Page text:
Posts Tagged ‘electrical energy pulses’

Systems Engineering In Medical Device Design – Instructions, Part 3

Sunday, January 20th, 2013
     Last time we looked at the objective of the quality control department in the Production stage, that being to ensure that the end product produced fits all requirements.  We learned that to meet this objective a great deal of collaboration must take place in the Development stage between quality control staff and design engineers in order to produce a complete set of instructions for quality control inspection and testing.  Now let’s see how these instructions are developed.

     Inspection and test methods are devised by the quality control department to ensure that a completed medical device lives up to its intended use.  What good is a diagnostic imaging machine that doesn’t provide accurate internal views of a patient’s body?  Or a heart defibrillator that sends electrical energy pulses to a patient’s heart muscles when it’s not supposed to?  Quality control instructions are developed to guide inspection and testing methods so they’re performed correctly and consistently during the medical device Production stage.  The objective is to catch problems before they occur.

     For example, it can be specified that the plastic body components of a medical device be visually inspected after they are received from an outside vendor to check for undesirable defects, such as the presence of burrs, cracks, or non-uniform coloration.  If anomalies are discovered, they’re documented, and the components are rejected.  In other words, they are barred from being used in the assembly process.

     Quality testing methods are varied.  They may involve hooking up the completed medical device to test instruments to simulate all possible modes of operation and any anticipated glitches that may occur during testing.  While hooked up, the device’s operation is measured against key parameters to ensure that all is working well, and the data gathered is recorded and analyzed to see if operation is within normal limits.  For example, an electric multimeter could be connected to the power cord of the device to measure how much electrical current is being drawn from the wall outlet during operation.  If current drawn is too high, it may be indicative of a defective electrical component, and an in depth examination would follow.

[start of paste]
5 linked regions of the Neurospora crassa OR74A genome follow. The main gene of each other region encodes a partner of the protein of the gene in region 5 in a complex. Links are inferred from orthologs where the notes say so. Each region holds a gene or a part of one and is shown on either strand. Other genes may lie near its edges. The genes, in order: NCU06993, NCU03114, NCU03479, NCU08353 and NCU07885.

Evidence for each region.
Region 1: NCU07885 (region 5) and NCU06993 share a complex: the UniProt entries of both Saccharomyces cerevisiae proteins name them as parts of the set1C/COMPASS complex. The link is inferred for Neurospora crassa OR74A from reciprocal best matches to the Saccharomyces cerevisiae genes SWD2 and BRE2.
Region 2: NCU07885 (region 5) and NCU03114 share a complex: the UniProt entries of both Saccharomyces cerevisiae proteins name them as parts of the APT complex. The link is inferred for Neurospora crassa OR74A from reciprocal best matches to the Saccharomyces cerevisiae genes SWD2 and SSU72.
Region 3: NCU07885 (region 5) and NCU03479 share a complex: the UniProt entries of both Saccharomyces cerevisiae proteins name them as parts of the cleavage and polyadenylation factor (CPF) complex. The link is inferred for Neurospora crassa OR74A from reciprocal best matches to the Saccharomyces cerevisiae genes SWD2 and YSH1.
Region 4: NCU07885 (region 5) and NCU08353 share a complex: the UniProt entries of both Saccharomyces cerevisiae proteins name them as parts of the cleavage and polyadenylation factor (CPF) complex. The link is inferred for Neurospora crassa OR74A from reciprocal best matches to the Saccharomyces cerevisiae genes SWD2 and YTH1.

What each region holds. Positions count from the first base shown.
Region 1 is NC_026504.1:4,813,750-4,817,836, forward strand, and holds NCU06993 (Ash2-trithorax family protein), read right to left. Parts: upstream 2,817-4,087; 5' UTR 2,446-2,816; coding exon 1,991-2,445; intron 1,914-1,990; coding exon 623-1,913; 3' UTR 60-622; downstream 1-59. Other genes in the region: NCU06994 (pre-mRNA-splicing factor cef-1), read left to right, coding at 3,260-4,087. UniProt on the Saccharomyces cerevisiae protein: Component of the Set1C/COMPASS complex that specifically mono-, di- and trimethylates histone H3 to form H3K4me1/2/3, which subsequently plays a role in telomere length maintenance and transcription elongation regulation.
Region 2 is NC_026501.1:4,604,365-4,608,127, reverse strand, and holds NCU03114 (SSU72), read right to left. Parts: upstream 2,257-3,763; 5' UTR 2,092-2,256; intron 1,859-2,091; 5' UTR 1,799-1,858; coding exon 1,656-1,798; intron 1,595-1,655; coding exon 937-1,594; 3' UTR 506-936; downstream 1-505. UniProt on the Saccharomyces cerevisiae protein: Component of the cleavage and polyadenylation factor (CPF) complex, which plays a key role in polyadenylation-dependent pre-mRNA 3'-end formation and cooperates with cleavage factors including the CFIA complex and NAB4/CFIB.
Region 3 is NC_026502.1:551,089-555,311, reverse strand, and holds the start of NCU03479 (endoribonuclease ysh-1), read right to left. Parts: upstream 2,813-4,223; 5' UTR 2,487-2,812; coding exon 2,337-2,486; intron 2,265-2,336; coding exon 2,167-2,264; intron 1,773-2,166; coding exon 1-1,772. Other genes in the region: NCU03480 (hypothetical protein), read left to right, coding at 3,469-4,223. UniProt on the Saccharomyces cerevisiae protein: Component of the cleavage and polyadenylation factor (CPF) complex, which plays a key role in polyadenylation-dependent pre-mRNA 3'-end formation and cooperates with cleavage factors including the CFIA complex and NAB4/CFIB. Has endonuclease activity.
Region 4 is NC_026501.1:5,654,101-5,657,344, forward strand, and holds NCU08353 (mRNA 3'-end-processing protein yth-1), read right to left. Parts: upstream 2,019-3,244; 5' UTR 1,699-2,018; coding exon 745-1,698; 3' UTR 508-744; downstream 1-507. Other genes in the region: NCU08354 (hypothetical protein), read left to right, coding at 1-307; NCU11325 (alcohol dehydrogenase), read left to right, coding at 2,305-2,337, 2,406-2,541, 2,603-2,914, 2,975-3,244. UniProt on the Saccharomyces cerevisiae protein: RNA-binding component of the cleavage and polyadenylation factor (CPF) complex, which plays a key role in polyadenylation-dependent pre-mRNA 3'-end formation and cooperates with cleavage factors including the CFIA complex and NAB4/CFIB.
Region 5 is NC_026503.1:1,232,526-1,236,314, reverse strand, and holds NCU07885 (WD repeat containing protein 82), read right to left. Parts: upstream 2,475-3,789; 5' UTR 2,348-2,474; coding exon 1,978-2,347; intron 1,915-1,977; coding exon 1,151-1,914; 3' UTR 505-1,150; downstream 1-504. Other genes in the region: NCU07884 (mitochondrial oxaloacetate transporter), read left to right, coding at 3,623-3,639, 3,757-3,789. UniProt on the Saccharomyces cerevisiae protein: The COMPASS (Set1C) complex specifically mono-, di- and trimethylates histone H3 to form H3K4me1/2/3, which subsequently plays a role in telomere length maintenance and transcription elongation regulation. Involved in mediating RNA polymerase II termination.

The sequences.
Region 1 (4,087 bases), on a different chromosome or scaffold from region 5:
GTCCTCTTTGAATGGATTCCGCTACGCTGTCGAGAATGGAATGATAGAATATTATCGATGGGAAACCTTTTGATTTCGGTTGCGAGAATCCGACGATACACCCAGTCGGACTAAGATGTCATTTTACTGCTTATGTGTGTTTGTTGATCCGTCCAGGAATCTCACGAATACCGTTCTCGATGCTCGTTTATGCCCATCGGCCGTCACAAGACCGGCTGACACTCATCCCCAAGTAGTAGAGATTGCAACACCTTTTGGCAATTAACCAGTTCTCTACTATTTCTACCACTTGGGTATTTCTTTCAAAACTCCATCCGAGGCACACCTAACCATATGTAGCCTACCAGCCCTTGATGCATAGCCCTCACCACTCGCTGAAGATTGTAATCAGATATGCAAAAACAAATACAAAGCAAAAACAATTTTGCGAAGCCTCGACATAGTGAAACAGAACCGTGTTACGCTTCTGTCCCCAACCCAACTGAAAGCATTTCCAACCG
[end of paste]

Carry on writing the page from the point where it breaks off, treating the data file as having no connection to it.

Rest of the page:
Generally speaking, if test measurement parameters do not fall within acceptable limits as determined by previously established stakeholder requirements, then the medical device will be rejected by quality control.  It will then be sent back to the manufacturing department, along with a detailed inspection and test report explaining why it was rejected.  At this point the rejected device is either reworked or disposed of entirely.

     Next time we’ll continue our discussion on the development of instructions for the Utilization stage, the stage where the medical device is actually put into use by the end user.


Medical device engineering expert.